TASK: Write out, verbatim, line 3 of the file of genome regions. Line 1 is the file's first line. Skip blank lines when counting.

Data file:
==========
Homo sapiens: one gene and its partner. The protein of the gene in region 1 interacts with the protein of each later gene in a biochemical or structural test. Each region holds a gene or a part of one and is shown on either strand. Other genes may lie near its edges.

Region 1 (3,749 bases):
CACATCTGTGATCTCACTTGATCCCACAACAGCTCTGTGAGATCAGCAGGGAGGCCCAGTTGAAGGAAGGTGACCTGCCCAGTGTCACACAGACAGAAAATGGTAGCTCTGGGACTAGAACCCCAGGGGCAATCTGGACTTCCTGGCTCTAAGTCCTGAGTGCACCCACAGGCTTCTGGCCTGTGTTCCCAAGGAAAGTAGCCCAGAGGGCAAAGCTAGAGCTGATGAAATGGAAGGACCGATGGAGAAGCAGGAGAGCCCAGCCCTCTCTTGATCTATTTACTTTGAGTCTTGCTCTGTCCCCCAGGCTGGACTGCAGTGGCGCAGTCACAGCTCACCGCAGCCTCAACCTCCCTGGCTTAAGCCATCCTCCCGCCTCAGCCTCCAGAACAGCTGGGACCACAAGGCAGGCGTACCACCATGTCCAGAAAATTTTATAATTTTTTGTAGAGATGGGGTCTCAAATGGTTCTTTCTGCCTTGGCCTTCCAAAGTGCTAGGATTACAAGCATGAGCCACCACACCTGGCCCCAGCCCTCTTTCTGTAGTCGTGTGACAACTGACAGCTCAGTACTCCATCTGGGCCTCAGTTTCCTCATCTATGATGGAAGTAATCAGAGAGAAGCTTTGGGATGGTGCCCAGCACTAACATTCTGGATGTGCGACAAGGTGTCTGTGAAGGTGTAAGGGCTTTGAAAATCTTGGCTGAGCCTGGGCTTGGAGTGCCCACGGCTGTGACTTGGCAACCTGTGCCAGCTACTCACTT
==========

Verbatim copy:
CACATCTGTGATCTCACTTGATCCCACAACAGCTCTGTGAGATCAGCAGGGAGGCCCAGTTGAAGGAAGGTGACCTGCCCAGTGTCACACAGACAGAAAATGGTAGCTCTGGGACTAGAACCCCAGGGGCAATCTGGACTTCCTGGCTCTAAGTCCTGAGTGCACCCACAGGCTTCTGGCCTGTGTTCCCAAGGAAAGTAGCCCAGAGGGCAAAGCTAGAGCTGATGAAATGGAAGGACCGATGGAGAAGCAGGAGAGCCCAGCCCTCTCTTGATCTATTTACTTTGAGTCTTGCTCTGTCCCCCAGGCTGGACTGCAGTGGCGCAGTCACAGCTCACCGCAGCCTCAACCTCCCTGGCTTAAGCCATCCTCCCGCCTCAGCCTCCAGAACAGCTGGGACCACAAGGCAGGCGTACCACCATGTCCAGAAAATTTTATAATTTTTTGTAGAGATGGGGTCTCAAATGGTTCTTTCTGCCTTGGCCTTCCAAAGTGCTAGGATTACAAGCATGAGCCACCACACCTGGCCCCAGCCCTCTTTCTGTAGTCGTGTGACAACTGACAGCTCAGTACTCCATCTGGGCCTCAGTTTCCTCATCTATGATGGAAGTAATCAGAGAGAAGCTTTGGGATGGTGCCCAGCACTAACATTCTGGATGTGCGACAAGGTGTCTGTGAAGGTGTAAGGGCTTTGAAAATCTTGGCTGAGCCTGGGCTTGGAGTGCCCACGGCTGTGACTTGGCAACCTGTGCCAGCTACTCACTT